Note: This article does not constitute legal advice and is not intended to be used as a substitute for specific legal advice or opinions.—AAN.com
By Donna Vanderpool, MBA, JD
Courts, government agencies, and professional organizations are demonstrating an increasing interest in holding physicians accountable for expert witness testimony. This article will provide an overview of three categories of liability exposure for expert witness activities: malpractice lawsuits, discipline by licensing boards, and discipline by professional organizations. There are other related consequences (such as National Practitioner Data Bank reporting), and other types of litigation (such as defamation, breach of contract, and perjury) that are not addressed in this article.
In terms of being named a defendant in a civil lawsuit based on expert witness testimony, witness immunity generally provides immunity from liability for statements made in judicial proceedings. However, this immunity cannot be relied upon as an absolute bar to liability, as some courts have allowed malpractice actions against expert witnesses. There have been a few cases allowing a party to sue their own "friendly" expert. Courts are even less likely to find malpractice liability if the expert witness was sued by the opposing side, because the "adverse" expert witness owes no duty to the adversary.
Providing expert testimony is generally considered the practice of medicine, subjecting the expert witness to oversight by the state medical board—such as discipline for unprofessional conduct, determination of when state license is required, and determination of standards for expert testimony.
Unprofessional Conduct: According to the Federation of State Medical Board's "A Guide to the Essentials of a Modern Medical Practice Act" (a model law adopted in whole or in part by most states), "giving false, fraudulent or deceptive testimony while serving as an expert witness" constitutes unprofessional conduct, which is grounds for professional discipline. Courts have upheld such discipline by medical boards for expert testimony.
Out-of-State Experts: State medical boards may have special requirements for out-of-state expert witnesses, including licensure in the state for forensic activity. If such requirements are not followed, the out-of-state expert could be accused of practicing without a license, which could result in civil and criminal penalties, as well as possibly voiding the malpractice insurance coverage.
State Law Requirements: Some states have begun regulating by statute the standards for expert witnesses. For example, the Mississippi Medical Board has created regulations covering licensure and qualification requirements, professional standards, and sanctions. The Mississippi regulations apply to all expert witnesses—regardless of whether or not the expert witness is licensed in the state.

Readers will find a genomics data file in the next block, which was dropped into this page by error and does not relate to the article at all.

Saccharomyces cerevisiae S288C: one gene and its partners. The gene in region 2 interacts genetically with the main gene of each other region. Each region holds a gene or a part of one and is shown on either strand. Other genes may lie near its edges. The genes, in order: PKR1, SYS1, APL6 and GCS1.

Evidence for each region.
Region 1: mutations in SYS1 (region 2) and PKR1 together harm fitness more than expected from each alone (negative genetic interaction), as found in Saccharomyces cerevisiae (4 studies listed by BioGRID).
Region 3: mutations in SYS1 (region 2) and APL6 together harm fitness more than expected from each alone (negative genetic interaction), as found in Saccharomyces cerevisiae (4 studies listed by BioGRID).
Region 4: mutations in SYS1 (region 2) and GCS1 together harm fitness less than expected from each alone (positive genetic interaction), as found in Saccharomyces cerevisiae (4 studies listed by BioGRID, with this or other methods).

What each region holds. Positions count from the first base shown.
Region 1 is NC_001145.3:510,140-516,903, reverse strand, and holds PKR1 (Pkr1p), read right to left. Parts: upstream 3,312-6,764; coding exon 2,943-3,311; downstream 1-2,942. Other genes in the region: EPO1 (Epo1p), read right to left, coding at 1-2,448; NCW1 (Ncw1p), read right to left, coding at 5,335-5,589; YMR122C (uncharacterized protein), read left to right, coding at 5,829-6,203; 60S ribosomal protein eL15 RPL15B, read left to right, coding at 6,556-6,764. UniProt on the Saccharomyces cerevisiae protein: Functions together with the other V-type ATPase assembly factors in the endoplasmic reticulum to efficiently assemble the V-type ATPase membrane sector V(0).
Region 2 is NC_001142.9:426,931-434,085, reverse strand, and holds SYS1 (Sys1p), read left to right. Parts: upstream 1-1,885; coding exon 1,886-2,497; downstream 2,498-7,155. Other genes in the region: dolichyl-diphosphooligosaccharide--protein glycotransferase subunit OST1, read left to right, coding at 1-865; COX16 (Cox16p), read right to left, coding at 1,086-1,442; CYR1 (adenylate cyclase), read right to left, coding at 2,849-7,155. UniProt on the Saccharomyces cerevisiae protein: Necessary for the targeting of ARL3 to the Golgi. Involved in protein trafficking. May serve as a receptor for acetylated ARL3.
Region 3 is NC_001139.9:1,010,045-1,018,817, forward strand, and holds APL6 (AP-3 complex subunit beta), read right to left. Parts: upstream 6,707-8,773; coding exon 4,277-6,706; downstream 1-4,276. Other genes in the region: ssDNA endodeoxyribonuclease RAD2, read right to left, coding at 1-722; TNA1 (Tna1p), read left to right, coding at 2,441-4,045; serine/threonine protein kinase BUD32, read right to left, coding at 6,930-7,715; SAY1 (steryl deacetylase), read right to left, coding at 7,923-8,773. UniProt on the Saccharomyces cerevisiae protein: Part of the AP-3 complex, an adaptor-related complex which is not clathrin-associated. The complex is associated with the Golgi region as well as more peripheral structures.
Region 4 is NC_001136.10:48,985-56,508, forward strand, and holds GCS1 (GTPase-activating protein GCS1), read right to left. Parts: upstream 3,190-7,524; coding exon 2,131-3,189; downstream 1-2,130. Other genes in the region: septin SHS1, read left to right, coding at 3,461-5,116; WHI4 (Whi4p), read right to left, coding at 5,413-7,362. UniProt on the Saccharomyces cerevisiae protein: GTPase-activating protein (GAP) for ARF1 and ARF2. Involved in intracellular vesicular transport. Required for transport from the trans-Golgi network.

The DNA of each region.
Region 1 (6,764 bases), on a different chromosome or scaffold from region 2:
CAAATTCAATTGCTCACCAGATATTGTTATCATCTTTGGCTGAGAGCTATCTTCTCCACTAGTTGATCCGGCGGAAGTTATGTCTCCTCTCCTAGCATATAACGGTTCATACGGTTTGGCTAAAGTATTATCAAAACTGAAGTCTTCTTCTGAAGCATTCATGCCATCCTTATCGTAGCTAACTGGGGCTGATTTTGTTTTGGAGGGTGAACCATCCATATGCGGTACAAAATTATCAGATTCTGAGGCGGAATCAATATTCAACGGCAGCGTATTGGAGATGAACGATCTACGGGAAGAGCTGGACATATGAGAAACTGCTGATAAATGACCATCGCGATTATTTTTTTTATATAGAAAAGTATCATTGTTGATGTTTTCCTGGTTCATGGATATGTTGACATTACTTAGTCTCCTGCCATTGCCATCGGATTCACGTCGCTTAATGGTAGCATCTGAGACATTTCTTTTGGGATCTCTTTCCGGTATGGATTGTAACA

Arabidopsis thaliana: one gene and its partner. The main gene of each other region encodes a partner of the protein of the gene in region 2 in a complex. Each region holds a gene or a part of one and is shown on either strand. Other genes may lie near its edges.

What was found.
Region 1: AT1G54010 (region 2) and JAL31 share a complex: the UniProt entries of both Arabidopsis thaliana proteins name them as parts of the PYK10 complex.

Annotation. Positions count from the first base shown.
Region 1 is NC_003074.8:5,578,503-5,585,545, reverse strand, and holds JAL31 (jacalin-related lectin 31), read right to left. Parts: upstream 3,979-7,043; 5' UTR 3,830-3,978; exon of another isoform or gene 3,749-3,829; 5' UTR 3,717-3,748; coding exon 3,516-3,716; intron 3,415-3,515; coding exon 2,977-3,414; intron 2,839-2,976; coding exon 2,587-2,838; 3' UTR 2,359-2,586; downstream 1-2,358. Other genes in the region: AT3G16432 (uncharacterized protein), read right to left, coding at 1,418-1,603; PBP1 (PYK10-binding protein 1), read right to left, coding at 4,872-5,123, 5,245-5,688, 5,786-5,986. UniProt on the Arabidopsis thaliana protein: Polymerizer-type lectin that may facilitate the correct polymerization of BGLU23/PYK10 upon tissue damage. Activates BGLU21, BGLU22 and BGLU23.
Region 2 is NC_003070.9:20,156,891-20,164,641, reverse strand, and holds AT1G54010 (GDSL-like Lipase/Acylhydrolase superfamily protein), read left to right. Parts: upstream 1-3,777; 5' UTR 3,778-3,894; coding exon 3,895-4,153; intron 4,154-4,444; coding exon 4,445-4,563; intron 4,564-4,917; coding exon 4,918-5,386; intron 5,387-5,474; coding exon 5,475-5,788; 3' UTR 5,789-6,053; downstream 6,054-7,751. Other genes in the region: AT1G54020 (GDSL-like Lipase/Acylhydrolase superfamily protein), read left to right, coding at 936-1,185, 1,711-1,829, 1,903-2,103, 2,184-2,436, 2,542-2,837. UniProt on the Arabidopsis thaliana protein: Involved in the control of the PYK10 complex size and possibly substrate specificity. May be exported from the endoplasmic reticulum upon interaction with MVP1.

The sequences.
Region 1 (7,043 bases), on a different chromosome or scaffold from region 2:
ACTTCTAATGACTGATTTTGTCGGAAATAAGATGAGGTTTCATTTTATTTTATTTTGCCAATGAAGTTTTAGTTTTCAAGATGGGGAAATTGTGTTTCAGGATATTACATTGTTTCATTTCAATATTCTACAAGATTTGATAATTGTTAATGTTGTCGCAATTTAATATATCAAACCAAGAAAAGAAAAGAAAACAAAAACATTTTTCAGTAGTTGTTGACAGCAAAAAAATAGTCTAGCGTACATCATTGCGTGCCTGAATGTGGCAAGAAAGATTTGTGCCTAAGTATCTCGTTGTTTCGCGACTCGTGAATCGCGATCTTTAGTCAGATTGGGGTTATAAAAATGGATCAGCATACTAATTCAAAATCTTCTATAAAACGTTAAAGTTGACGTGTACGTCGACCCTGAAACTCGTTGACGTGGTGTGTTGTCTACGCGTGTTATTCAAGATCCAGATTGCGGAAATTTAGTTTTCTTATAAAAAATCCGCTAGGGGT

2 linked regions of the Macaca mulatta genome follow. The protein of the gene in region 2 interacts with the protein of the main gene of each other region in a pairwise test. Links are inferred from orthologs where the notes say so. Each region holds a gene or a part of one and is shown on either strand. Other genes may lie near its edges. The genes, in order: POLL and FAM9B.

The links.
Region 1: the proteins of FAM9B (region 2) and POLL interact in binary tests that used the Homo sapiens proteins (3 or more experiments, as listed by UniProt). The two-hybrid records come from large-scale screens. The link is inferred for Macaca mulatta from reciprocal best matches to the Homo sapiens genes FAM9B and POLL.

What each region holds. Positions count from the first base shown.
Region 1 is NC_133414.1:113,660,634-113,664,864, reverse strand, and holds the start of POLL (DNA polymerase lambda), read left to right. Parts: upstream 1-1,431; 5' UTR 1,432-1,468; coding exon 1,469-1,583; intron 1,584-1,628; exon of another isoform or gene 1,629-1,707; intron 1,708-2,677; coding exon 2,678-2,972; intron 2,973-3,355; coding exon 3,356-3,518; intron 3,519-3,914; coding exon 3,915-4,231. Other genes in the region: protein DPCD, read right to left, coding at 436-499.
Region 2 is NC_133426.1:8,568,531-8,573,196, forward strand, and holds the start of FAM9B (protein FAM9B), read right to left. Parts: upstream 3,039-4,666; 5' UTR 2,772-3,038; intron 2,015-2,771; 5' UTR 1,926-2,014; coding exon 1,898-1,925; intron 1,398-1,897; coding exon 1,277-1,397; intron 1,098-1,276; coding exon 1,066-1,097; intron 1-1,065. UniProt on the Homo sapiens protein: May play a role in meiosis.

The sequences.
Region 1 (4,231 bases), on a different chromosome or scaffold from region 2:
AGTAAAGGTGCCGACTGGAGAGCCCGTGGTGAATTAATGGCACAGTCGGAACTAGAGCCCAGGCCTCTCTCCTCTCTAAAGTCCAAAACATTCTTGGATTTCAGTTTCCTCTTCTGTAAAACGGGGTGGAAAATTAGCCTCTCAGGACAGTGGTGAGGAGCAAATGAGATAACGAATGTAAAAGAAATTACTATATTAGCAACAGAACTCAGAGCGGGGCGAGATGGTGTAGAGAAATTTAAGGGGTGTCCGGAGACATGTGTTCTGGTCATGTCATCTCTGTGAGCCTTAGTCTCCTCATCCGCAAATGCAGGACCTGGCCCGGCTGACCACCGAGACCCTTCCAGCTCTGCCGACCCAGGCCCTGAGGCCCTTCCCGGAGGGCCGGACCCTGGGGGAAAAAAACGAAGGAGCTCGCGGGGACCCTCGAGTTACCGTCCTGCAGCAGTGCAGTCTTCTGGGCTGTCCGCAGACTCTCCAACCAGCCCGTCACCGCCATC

Professional associations are engaging in more peer review of and discipline for expert testimony, perhaps due in part to witness immunity.
AMA: Under AMA Policy H-265.933, Peer Review of Medical Expert Witness Testimony (2000), physician expert witness testimony is considered the practice of medicine and all expert witness testimony should be subject to peer review. Additionally, the AMA's Ethics Opinion 9.07 Medical Testimony (2004) states the following: "Organized medicine, including state and specialty societies, and medical licensing boards can help maintain high standards for medical witnesses by assessing claims of false or misleading testimony and issuing disciplinary sanctions as appropriate."
Specialty Societies: The ability of a professional organization to promulgate ethical policies for expert witnesses and discipline its members for improper expert witness testimony has been upheld by the courts. The AAN has developed Qualifications and Guidelines for the Physician Expert Witness. These guidelines include a section on the elements of medical expert testimony (evaluation, opinion, and communication of the opinion), a section on qualifications, and a section on the expert's conduct, such as maintaining confidentiality, not providing expert witness services for a contingency fee, and providing opinions based on scientific data.
State Medical Associations: State medical associations may have programs to review complaints about expert testimony by their members, and also may refer cases to the state medical board for review.
Within the past 24 months, Ms. Vanderpool received personal compensation for her work as a full-time employee of Professional Risk Management Services Inc (PRMS). In the same period, she served as editor of a PRMS risk management newsletter, Rx for Risk.